Malcolm a chance for a fresh start on health
The AMA has urged new Prime Minister Malcolm Turnbull to lift the freeze on Medicare rebates as part of a fresh approach to health policy by the Coalition Government.
AMA President Professor Brian Owler was quick to congratulate Mr Turnbull on his election as Liberal Party leader, and said the medical profession was keen to work with him on “practical solutions” to the challenges facing the health system.
The incoming Prime Minister has had little to say on health policy in recent years, and assumes national leadership at a time of significant disruption and uncertainty in the health sector, much of it stemming from radical Government policy measures – not least proposals for a GP co-payment.
“Poor health policy plagued the Coalition following the 2014 Budget, and the Government has struggled to fully recover,” Professor Owler said, citing the ill-fated GP co-payment plan and the highly controversial move to walk away from public hospital funding commitments.
The AMA President said the Government’s management of the health portfolio had since improved, but several measures, not least a freeze on the indexation of Medicare rebates until mid-2018, continue to put a strain on its relationship with the health sector.
Professor Owler paid tribute to the commitment of outgoing Prime Minister Tony Abbott to Indigenous health, and acknowledged his central role in killing off the GP co-payment.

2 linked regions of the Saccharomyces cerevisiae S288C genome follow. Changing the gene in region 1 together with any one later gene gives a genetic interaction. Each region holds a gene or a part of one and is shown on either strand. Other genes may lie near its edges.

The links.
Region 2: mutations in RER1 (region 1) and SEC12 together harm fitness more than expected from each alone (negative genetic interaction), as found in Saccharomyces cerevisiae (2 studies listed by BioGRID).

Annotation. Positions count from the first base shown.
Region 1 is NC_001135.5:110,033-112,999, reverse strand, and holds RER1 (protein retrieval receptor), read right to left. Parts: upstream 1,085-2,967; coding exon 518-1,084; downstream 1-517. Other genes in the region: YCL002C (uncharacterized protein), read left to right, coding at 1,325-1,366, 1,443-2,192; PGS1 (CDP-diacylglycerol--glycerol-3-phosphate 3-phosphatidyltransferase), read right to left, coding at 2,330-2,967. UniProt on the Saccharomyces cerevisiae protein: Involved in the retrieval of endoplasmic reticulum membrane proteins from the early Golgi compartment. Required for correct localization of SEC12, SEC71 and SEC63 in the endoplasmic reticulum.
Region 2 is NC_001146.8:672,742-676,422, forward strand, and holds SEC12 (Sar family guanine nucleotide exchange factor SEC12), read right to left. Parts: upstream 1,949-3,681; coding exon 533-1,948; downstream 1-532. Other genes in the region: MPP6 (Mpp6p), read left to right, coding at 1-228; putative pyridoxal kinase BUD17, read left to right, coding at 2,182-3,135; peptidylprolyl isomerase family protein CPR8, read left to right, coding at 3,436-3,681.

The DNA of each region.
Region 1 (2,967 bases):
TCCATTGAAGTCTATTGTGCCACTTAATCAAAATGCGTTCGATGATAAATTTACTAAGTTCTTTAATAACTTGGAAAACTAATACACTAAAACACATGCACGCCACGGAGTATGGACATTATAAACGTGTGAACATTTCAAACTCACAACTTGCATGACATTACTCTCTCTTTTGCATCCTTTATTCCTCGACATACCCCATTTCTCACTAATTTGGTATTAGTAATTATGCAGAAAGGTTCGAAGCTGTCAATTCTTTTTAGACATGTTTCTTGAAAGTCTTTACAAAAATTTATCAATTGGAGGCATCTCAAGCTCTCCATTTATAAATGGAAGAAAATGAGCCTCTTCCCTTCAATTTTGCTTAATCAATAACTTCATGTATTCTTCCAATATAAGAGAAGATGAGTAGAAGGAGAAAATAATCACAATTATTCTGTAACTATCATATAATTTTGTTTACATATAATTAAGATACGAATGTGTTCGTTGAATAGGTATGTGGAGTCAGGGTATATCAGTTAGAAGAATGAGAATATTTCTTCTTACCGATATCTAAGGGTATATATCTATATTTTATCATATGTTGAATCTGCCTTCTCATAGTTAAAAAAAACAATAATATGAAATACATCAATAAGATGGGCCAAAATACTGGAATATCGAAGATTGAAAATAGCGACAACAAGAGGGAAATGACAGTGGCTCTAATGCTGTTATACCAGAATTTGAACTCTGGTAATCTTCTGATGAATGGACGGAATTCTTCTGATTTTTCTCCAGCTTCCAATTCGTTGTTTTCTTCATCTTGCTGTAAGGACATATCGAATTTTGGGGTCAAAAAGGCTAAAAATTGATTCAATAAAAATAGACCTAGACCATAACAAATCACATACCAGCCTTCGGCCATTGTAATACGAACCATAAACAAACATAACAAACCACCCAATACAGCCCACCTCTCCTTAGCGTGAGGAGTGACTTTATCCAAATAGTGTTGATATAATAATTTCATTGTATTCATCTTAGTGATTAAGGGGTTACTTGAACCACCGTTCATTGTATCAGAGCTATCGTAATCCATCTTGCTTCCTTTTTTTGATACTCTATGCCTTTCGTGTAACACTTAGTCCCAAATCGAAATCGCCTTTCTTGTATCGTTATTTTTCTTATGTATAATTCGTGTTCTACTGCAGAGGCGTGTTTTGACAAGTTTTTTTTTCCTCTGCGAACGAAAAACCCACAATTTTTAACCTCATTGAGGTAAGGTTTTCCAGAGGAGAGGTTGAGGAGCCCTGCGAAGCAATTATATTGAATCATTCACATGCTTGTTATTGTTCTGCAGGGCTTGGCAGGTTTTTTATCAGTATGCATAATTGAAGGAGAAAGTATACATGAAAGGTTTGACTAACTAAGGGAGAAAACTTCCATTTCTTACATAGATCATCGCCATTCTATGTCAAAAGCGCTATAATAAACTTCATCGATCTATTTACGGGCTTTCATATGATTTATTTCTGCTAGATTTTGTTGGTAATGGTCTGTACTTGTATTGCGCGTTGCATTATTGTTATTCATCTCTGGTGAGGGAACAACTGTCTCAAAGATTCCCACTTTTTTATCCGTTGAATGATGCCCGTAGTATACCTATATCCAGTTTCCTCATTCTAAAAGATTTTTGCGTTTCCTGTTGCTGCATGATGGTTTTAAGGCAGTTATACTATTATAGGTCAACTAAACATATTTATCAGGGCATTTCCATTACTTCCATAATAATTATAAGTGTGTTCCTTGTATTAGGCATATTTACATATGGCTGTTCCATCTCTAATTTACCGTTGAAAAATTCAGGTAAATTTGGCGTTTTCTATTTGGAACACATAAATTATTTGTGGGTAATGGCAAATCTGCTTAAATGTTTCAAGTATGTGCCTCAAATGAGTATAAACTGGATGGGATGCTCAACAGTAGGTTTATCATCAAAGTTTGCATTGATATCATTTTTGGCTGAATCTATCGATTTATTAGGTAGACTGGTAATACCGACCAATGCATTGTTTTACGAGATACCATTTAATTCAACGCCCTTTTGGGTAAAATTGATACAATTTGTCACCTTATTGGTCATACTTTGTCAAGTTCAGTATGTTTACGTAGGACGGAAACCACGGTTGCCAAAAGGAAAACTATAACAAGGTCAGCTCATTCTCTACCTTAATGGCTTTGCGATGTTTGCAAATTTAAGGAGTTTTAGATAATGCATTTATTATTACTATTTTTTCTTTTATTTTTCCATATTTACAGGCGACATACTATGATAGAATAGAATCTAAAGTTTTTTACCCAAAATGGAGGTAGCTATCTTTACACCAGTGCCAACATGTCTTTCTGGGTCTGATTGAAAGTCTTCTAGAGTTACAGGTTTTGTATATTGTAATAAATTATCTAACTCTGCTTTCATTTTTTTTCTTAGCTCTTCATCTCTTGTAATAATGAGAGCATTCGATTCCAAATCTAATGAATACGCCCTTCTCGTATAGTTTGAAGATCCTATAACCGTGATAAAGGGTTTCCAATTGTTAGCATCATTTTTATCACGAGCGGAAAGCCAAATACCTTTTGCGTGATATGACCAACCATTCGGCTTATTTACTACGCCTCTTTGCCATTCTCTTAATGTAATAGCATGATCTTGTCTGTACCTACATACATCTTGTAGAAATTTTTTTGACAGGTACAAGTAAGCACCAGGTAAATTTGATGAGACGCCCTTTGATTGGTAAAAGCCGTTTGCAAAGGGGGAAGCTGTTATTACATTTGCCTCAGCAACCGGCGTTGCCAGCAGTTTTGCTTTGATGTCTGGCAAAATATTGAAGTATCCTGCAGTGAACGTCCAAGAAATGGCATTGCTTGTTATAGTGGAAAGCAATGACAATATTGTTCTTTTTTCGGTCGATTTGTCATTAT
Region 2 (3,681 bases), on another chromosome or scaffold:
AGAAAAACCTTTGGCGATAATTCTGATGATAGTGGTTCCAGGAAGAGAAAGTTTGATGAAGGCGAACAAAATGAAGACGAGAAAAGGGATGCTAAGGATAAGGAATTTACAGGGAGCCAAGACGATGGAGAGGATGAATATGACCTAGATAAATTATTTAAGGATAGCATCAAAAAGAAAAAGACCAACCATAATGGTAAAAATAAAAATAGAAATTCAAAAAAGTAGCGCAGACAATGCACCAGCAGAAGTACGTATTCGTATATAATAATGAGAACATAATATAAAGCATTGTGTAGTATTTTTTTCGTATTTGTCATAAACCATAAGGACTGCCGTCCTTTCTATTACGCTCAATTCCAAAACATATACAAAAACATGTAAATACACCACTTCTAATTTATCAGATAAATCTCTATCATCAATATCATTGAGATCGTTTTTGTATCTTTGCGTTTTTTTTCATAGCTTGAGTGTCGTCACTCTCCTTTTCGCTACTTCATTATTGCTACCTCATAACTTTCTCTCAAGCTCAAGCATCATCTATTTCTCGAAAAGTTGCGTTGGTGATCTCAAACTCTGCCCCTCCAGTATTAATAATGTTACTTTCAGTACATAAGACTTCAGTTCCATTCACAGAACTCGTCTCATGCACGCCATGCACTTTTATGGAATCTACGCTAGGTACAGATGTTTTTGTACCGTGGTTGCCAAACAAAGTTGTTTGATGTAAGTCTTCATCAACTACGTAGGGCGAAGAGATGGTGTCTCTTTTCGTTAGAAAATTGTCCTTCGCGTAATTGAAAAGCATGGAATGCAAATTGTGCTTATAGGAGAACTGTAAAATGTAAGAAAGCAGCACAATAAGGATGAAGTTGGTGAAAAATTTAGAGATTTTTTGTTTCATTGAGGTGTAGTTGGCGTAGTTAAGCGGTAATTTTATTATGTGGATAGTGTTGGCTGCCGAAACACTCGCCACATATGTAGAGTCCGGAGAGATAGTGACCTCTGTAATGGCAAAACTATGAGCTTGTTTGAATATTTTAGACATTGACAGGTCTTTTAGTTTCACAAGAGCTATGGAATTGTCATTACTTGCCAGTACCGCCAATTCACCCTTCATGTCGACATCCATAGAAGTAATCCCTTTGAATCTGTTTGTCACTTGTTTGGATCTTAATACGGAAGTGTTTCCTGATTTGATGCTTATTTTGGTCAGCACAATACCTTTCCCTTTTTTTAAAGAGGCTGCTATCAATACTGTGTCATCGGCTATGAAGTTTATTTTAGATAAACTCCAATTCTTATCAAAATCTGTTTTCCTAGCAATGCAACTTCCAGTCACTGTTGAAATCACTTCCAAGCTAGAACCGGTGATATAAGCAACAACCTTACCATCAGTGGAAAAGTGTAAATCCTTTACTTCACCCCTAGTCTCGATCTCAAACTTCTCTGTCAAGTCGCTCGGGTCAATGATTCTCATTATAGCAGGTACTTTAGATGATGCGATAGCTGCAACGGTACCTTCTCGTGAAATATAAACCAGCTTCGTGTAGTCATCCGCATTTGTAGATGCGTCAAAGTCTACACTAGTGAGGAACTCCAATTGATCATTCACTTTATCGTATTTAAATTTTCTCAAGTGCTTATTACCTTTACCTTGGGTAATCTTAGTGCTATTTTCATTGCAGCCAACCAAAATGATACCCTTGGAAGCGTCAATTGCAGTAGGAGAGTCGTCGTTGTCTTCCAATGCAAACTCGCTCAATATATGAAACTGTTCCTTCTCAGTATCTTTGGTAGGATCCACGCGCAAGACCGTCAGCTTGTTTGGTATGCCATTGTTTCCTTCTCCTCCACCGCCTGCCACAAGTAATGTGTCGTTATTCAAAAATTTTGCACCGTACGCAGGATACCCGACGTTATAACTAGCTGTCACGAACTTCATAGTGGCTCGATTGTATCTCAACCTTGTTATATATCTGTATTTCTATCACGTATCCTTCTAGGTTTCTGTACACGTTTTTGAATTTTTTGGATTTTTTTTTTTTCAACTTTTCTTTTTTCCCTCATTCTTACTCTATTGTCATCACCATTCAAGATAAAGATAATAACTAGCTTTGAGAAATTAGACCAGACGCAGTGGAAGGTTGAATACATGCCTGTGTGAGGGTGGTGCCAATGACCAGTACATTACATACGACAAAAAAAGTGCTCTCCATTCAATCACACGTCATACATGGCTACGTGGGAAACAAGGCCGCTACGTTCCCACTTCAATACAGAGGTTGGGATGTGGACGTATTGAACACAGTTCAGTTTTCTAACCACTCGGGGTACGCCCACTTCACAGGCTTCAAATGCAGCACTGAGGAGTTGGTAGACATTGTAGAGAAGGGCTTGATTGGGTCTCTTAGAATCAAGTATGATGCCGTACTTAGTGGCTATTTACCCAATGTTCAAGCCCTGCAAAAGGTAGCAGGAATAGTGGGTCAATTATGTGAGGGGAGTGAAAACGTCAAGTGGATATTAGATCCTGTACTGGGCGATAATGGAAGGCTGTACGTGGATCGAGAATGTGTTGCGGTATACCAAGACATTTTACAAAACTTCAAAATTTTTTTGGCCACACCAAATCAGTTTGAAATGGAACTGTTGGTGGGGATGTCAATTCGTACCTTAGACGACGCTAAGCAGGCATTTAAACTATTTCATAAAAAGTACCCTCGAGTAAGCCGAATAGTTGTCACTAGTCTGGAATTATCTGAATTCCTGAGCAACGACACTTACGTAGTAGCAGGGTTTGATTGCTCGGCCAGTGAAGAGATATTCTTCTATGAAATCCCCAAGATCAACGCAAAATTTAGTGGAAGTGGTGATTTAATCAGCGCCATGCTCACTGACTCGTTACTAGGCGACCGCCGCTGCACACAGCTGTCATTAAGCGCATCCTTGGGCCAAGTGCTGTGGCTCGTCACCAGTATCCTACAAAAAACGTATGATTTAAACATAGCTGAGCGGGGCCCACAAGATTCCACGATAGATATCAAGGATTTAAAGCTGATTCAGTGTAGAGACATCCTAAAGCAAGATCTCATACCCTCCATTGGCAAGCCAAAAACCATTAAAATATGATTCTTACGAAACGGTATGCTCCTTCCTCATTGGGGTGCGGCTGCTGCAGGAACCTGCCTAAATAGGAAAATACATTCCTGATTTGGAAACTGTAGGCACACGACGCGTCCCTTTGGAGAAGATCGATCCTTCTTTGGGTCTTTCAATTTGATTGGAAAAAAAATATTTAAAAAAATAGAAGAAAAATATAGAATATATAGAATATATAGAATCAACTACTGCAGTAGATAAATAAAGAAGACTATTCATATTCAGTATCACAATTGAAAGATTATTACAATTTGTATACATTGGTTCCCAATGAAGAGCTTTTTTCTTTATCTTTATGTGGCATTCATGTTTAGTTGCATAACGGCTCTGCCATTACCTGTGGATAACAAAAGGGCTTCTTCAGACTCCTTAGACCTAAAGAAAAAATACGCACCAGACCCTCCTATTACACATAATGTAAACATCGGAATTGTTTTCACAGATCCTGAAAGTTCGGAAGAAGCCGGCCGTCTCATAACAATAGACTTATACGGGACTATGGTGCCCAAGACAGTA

But the AMA has ongoing concerns about the effects of several other policies, and Professor Owler said that one of Mr Turnbull’s first acts should be to scrap the Medicare rebate freeze because it would reduce access to care, particularly for the disadvantaged and chronically ill.
Already, the effects of the policy are being felt, with medical practices across the country confirming they are reducing bulk billing, lifting fees and, in some cases, closing down because of the squeeze on their finances.
While removing the rebate freeze should be the top priority, Professor Owler said there were many other pressing issues that also demanded the attention of the Turnbull Government, including reinstating Commonwealth funding for public hospitals, reviewing the private health insurance system, boosting investment in general practice, ensuring genuine consultation with the medical profession regarding the on-going reviews of the Medicare Benefits Schedule and leading a coordinated national approach to medical workforce planning.
Though Mr Turnbull is yet to announce the composition of his frontbench, it is widely expected that Health Minister Sussan Ley will retain her portfolio. She is seen to have been effective in rebuilding the Government’s relations with the health sector.
Photo: Flickr CC2.0 ITU Pictures
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